A team of consultants, nurses, midwives and health care professionals saved two women and their babies within two days after they both developed the same rare, life-threatening complication.
Hull and East Yorkshire Hospitals NHS Trust brought together the highly skilled, multi-disciplinary teams of 25 health professionals to save the mothers with morbidly adherent placenta, a life-threatening emergency which can cause women to bleed to death.
Consultant gynaecologist and obstetrician Uma Rajesh said: “We normally see two to four cases a year but it is extremely rare to do two in two days.
“Both operations were planned around two or three weeks apart but one of the women became an emergency and we just had to do it.
“We brought the whole team together and everyone had a part to play. At one time, we had nine consultants in the operating theatre.
“Both operations went well, with both mothers and their babies doing well.”
In pregnancy, the placenta attaches itself to the uterine wall to nourish the baby through the umbilical cord. It then detaches from the uterus after the baby is born.
However, in morbidly adherent placenta, the placenta grows too deeply into the wall of the uterus and cannot detach itself at childbirth, leading to massive blood loss threatening the life of the mother. Hysterectomies have to be carried out as soon as the baby is born to prevent the woman bleeding to death.
Affecting around one woman in every 2,000 pregnancies, the trust normally carried out four planned caesarean hysterectomies for morbidly adherent placenta a year.
However, the two cases occurred within two days at the end of March, leading to the rapid assembly of consultants, surgeons, anaesthetists, paediatric nurses, interventional radiologists, operating department practitioners and midwives.
Trust staff had diagnosed the conditions early in the two women, including one mother referred to Hull from Scarborough, and plans were being put in place for the operations at the end of March and in the second week in April.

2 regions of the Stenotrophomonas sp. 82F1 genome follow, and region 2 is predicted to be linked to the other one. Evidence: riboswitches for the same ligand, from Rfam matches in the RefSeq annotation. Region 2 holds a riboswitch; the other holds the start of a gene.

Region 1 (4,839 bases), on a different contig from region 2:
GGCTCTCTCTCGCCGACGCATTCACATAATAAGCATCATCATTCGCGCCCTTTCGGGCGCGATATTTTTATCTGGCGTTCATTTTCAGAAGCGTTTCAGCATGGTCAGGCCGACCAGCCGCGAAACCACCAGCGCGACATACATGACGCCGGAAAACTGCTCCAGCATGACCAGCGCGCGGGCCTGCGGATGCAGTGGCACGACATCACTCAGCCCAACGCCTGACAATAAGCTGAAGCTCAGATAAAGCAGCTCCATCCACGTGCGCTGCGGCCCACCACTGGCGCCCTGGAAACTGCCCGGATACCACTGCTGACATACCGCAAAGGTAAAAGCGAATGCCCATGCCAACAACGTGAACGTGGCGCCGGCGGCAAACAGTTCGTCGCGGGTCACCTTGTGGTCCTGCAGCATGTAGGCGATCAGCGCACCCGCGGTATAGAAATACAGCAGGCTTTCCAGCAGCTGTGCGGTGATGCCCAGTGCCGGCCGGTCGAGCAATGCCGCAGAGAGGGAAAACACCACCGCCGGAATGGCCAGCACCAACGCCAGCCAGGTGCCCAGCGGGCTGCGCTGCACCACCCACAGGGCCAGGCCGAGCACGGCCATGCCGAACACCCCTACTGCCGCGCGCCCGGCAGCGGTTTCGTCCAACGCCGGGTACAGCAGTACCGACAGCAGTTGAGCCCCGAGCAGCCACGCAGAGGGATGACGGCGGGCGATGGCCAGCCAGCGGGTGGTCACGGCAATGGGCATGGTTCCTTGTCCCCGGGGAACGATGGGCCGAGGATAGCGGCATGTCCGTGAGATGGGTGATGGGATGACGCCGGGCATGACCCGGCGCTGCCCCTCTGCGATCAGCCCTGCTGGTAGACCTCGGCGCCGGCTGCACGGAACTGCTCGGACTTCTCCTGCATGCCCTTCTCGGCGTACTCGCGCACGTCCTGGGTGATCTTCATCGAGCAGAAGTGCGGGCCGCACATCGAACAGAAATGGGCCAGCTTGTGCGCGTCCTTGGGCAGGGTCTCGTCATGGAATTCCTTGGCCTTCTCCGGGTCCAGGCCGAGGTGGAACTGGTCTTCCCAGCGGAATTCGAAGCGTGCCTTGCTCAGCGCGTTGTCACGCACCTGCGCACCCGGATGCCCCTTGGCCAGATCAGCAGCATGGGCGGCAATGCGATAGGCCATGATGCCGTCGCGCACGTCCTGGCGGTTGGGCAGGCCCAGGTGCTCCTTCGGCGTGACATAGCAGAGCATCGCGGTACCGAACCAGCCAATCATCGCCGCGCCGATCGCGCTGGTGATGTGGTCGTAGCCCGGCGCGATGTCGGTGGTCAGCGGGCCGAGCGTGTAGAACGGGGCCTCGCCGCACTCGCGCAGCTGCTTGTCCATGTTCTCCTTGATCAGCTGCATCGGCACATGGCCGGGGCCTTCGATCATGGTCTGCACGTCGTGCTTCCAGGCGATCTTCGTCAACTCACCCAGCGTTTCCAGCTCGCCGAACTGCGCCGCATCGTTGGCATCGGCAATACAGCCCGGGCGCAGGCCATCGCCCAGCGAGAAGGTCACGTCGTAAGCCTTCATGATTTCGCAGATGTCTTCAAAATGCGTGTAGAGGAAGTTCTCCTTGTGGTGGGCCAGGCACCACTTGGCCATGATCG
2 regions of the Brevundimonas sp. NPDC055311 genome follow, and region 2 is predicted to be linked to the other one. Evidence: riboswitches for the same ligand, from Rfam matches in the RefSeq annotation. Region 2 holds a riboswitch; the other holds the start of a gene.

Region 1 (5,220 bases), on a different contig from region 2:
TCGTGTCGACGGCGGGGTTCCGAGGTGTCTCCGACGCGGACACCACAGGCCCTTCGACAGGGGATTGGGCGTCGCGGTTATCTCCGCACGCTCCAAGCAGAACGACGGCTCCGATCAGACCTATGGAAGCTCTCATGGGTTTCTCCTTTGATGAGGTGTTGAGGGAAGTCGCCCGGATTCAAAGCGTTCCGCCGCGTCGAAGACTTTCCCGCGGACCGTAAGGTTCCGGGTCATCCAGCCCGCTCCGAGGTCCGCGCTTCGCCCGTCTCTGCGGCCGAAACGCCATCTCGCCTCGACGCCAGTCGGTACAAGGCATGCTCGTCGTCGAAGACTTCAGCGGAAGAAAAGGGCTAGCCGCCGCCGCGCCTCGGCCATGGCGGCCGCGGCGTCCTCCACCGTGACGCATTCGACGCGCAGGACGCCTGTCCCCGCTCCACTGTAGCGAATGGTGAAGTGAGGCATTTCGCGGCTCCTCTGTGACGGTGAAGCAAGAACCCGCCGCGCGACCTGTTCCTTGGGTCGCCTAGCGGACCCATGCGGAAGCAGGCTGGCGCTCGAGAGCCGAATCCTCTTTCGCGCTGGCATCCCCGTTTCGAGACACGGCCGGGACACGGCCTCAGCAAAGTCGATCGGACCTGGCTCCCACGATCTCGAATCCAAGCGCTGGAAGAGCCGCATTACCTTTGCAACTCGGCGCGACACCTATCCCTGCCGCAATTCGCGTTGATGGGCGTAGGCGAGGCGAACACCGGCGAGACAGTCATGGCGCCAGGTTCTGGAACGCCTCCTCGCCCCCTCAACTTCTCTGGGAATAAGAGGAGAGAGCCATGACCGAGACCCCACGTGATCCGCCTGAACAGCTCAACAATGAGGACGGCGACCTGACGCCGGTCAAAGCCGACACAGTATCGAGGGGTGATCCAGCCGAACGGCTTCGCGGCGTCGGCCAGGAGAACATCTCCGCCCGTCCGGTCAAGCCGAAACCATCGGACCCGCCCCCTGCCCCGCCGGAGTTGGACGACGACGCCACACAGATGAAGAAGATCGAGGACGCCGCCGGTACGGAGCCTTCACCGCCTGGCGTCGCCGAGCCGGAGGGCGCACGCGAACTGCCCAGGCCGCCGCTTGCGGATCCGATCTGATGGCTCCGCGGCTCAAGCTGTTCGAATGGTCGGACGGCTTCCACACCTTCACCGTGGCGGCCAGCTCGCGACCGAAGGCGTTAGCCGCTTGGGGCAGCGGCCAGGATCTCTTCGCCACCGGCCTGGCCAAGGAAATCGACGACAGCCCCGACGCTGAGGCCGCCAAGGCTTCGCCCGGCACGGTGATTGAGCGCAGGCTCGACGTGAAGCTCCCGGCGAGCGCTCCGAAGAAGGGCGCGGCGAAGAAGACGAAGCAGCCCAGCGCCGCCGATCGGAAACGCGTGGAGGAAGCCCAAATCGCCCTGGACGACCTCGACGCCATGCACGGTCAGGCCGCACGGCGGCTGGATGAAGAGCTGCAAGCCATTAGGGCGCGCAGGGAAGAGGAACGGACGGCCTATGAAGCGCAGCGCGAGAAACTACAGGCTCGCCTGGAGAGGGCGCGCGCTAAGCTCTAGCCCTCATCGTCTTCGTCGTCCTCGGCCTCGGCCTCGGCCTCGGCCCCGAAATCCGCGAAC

However, one of the women started bleeding and was rushed to Hull Women and Children’s Hospital for emergency surgery on March 22, requiring the rapid assembly of the team three weeks earlier than anticipated and the day before the planned operation involving the other woman.
Ms Rajesh said: “We had already held multi-disciplinary team meetings attended by the specialists so that we could trouble-shoot any problems that may arise.
“When the woman was brought in as an emergency, we had to assemble the whole team within two to three hours.”
Both operations were successful, with the mothers and their babies saved. Both women, who are not being identified, are currently completing outpatient assessments to monitor their recovery after major surgery.
Uma Rajesh said the trust was establishing a reputation as a centre for the complex surgery.
“Both surgeries went beautifully and we have secured good outcomes for both women,” she said.
“We are starting to see more units nearby refer cases to us because we have been able to achieve good outcomes by providing this specialist care.
“We are hopeful that we can become one of the regional centres undertaking this work in the future alongside Sheffield or Leeds. There is room for more than one hospital carrying out this work.”